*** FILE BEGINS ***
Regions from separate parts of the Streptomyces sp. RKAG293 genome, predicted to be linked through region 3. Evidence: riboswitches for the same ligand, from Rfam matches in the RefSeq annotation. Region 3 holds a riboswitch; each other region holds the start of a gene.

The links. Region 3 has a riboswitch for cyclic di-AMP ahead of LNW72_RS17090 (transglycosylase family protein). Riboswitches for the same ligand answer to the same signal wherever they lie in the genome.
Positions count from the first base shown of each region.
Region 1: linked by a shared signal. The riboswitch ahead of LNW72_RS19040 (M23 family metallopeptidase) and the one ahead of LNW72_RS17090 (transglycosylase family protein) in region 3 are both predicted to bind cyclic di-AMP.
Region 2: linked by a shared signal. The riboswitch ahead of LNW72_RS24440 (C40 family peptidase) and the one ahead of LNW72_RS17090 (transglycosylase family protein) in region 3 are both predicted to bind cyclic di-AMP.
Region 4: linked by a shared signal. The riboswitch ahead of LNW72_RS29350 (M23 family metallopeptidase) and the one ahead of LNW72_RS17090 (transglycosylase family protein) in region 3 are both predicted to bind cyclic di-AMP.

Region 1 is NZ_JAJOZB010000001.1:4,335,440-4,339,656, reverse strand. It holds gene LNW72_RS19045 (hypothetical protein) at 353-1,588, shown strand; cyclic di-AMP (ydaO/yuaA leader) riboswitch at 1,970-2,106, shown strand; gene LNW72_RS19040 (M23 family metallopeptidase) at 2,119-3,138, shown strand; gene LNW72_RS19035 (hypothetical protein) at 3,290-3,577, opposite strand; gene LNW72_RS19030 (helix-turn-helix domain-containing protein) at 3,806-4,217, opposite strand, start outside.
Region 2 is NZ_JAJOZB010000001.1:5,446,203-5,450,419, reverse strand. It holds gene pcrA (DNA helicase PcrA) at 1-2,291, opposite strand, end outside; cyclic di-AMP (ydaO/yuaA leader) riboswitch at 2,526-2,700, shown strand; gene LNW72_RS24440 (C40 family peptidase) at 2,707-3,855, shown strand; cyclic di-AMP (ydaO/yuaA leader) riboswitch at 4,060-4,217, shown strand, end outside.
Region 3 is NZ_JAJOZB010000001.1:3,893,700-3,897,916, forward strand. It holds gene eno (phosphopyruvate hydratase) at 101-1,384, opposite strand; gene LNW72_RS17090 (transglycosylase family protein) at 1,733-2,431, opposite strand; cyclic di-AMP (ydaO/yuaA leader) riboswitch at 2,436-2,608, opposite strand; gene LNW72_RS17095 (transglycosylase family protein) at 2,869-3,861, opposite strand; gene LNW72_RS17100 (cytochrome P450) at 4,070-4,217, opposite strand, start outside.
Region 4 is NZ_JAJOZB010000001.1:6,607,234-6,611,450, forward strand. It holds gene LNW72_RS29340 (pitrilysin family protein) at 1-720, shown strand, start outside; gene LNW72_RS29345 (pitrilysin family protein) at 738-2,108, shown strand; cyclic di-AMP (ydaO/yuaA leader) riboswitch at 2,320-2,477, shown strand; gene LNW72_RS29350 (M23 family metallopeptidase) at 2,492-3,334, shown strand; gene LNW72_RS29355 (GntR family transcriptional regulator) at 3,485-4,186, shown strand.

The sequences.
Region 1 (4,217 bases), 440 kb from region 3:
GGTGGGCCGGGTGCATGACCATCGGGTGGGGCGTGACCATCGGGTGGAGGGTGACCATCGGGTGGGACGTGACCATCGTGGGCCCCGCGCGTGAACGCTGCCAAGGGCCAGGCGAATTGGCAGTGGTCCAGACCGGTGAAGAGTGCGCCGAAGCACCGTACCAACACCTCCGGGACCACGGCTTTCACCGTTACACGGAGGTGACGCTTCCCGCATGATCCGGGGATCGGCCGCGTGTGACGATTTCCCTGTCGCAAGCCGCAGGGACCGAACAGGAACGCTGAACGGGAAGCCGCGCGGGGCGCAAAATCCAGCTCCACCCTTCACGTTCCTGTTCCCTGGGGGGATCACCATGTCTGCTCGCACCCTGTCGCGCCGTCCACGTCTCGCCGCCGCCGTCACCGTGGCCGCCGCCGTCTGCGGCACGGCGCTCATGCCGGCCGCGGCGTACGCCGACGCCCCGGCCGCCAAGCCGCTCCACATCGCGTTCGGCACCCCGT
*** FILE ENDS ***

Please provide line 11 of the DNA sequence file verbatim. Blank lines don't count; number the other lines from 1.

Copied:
The sequences.